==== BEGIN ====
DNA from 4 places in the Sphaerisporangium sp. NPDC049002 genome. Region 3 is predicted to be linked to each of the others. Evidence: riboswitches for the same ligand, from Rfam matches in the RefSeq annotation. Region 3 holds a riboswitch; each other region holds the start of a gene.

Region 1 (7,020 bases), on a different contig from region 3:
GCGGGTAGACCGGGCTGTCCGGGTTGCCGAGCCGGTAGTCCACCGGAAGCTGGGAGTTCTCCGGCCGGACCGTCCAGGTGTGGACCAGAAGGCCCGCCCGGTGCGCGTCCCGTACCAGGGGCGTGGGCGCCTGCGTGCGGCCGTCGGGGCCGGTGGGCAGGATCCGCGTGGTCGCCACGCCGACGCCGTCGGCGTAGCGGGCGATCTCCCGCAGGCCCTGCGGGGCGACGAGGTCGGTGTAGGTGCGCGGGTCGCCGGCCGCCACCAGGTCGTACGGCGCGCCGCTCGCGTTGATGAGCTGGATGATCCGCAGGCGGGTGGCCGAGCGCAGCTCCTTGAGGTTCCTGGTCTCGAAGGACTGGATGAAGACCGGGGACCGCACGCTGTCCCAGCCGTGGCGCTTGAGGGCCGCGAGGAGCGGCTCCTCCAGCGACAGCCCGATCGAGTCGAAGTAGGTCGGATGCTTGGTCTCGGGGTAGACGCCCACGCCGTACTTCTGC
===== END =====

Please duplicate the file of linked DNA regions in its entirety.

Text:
DNA from 4 places in the Sphaerisporangium sp. NPDC049002 genome. Region 3 is predicted to be linked to each of the others. Evidence: riboswitches for the same ligand, from Rfam matches in the RefSeq annotation. Region 3 holds a riboswitch; each other region holds the start of a gene.

Region 1 (7,020 bases), on a different contig from region 3:
GCGGGTAGACCGGGCTGTCCGGGTTGCCGAGCCGGTAGTCCACCGGAAGCTGGGAGTTCTCCGGCCGGACCGTCCAGGTGTGGACCAGAAGGCCCGCCCGGTGCGCGTCCCGTACCAGGGGCGTGGGCGCCTGCGTGCGGCCGTCGGGGCCGGTGGGCAGGATCCGCGTGGTCGCCACGCCGACGCCGTCGGCGTAGCGGGCGATCTCCCGCAGGCCCTGCGGGGCGACGAGGTCGGTGTAGGTGCGCGGGTCGCCGGCCGCCACCAGGTCGTACGGCGCGCCGCTCGCGTTGATGAGCTGGATGATCCGCAGGCGGGTGGCCGAGCGCAGCTCCTTGAGGTTCCTGGTCTCGAAGGACTGGATGAAGACCGGGGACCGCACGCTGTCCCAGCCGTGGCGCTTGAGGGCCGCGAGGAGCGGCTCCTCCAGCGACAGCCCGATCGAGTCGAAGTAGGTCGGATGCTTGGTCTCGGGGTAGACGCCCACGCCGTACTTCTGC